This article written and published by:
8039 Cooper Creek Blvd
University Park, Florida 34201
844.306.5272 (Phone)
@assuranceplan
#legacyassuranceplan








Monday, June 26, 2017

Funding Your Living Trust | The Importance of Getting it Right

Summary: Once you’ve created an estate plan, you’ve taken an extremely important step toward securing your legacy and giving yourself peace of mind when it comes to providing for your loved ones. This is, however, only the first step. If your plan includes a living trust, you also need to take steps to fund your trust with your assets. Whether your plan has a trust or not, you need to give your plan periodic “check-ups” to make sure that there are no issues that should be addressed and dealt with to prevent stress, confusion, conflict and potentially litigation after you die.  

An estate plan with a revocable living trust can provide major benefits to you and your family. To make your plan work as it should, though, it is essential to fund your trust(s) properly. Trust funding is one of several reasons that periodic plan reviews are so important. A routine review can potentially catch flaws or omissions in your trust funding, and fix them before they become major problems that can lead to litigation, as happened to one California family whose case ran through the courts from 2012 until early 2017.

The case involved the home of a woman from Northern California. Marcia decided to take action regarding her estate planning in 2004 and created a revocable living trust. Of course, simply getting a trust and signing it isn’t enough. You have to fund it. This woman worked toward that goal, executing and recording a deed that transferred her home from her own name to her 2004 trust.

Three years later, Marcia decided to create a new living trust. She did not revoke the 2004 trust. She also never executed a deed transferring her home from her 2004 trust to her 2007 trust. She did, however, include the home in a schedule of assets that were to be controlled by the newer trust. The 2004 trust distributed the home to Marcia’s daughter or, if the daughter died first, then to Marcia’s grandson. The 2007 trust said that Marcia’s son got the home.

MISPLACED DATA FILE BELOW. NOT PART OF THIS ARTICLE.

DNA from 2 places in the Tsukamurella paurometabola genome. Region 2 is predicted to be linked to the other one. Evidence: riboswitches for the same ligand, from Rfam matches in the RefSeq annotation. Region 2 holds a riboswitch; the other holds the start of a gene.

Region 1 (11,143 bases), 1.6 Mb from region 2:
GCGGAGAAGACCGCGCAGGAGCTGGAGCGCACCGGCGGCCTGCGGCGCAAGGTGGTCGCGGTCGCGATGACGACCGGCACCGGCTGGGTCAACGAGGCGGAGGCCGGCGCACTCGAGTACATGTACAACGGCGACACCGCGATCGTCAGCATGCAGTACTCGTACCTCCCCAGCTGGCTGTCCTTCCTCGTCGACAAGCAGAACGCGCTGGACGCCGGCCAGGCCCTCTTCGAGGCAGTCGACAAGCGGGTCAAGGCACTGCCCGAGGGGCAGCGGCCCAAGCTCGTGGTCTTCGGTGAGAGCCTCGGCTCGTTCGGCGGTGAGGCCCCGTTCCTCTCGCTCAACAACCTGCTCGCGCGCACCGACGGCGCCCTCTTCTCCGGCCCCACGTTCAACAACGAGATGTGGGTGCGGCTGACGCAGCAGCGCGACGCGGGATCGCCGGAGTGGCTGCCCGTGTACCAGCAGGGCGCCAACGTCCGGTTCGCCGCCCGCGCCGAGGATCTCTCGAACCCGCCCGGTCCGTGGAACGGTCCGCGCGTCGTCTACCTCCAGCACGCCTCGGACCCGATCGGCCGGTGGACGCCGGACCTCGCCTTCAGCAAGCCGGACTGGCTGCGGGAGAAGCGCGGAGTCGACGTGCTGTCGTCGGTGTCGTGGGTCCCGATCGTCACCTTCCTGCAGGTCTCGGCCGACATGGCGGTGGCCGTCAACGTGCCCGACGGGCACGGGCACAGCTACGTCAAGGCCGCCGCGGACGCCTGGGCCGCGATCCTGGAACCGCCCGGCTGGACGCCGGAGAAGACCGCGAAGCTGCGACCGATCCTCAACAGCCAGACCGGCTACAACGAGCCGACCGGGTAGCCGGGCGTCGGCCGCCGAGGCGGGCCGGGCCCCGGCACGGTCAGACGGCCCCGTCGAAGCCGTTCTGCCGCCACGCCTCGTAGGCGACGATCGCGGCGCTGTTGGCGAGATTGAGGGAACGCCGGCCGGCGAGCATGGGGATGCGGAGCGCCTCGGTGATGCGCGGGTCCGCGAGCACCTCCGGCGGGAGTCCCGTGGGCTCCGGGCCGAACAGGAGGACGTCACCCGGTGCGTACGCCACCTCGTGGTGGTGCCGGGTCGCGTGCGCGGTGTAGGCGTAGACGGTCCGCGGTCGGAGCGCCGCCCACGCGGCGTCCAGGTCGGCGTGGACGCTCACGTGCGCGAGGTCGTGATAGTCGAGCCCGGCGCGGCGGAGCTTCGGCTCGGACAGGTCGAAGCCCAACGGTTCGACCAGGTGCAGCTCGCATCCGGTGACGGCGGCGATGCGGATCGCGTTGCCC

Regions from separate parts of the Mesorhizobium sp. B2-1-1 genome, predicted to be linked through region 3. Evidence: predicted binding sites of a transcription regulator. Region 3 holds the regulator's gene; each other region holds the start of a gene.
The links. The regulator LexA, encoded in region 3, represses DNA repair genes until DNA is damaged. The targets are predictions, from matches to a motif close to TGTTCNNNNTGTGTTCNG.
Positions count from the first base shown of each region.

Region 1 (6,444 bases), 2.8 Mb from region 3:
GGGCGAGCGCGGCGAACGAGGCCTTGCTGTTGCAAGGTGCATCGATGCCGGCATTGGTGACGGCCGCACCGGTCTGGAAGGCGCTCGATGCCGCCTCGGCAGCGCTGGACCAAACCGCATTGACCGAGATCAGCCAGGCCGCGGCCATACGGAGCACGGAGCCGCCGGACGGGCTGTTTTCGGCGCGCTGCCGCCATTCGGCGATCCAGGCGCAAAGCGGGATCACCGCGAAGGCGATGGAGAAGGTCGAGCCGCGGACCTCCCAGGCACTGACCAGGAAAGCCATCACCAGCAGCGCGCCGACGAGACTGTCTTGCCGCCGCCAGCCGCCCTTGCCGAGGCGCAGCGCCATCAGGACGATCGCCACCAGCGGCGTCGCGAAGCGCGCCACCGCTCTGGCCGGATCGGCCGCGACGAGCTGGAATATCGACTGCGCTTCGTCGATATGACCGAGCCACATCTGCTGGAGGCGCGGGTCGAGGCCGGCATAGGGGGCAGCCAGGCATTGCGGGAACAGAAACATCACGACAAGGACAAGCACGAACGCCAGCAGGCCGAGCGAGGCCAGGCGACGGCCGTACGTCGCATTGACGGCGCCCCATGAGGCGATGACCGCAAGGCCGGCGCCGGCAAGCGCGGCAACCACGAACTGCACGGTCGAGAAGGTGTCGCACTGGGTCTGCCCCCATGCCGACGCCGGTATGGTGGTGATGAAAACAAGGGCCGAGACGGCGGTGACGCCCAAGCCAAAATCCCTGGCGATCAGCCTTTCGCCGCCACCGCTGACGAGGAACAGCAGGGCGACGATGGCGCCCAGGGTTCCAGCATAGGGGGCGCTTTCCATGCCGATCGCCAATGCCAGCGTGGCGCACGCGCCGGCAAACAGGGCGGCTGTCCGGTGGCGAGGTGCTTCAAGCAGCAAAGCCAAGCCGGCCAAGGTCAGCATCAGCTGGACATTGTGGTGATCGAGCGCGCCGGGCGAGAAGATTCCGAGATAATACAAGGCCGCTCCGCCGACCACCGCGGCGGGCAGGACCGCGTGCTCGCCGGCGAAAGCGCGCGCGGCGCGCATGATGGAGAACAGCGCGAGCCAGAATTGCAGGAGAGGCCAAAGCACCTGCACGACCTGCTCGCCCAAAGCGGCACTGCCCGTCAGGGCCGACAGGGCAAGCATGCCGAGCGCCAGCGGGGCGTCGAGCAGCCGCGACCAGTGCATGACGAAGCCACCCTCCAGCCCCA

In 2012, Marcia died, having taken no additional steps regarding the home. With two different trusts still in existence, and with those trusts dictating two very different outcomes for the home, litigation unsurprisingly ensued. Marcia’s daughter argued that, since her mother only recorded the one deed (funding the home into the 2004 trust,) then the home remained the property of that 2004 trust. The son argued that the deceased’s inclusion of the home in the schedule of the 2007 trust meant that the property belonged to the newer trust.

Ultimately, when all the legal dust settled, the son won, as the California Court of Appeal ruled that Marcia’s act of listing the home in the schedule was good enough to qualify as funding it into the newer trust. It is very possible that this was the outcome that Marcia wanted for her home. What she very likely didn’t want, however, was for her son and daughter to be locked in a courtroom battle over her property that lasted for roughly a half a decade! Marcia could have taken a simple step that would have likely prevented all of this litigation from happening: execute and record a new deed funding the home into the 2007 trust. Alternately, she could have revoked the 2004 trust, which, in many cases, is also a relatively simple process.

Stories like this are why estate planning professionals “beat the drum” so loudly for two things for people who have already created estate plans: funding their living trusts and periodically reviewing their plans. If Marcia had put her plan through a careful review, this issue with the home (and the funding of it into the proper trust) might have been discovered and addressed with an action that would have been much simpler and less expensive than five years of litigation.

This article is published by the Legacy Assurance Plan and is intended for general informational purposes only. Some information may not apply to your situation. It does not, nor is it intended, to constitute legal advice. You should consult with an attorney regarding any specific questions about probate, living probate or other estate planning matters. Legacy Assurance Plan is an estate planning services-company and is not a lawyer or law firm and is not engaged in the practice of law. For more information about this and other estate planning matters visit our website at www.legacyassuranceplan.com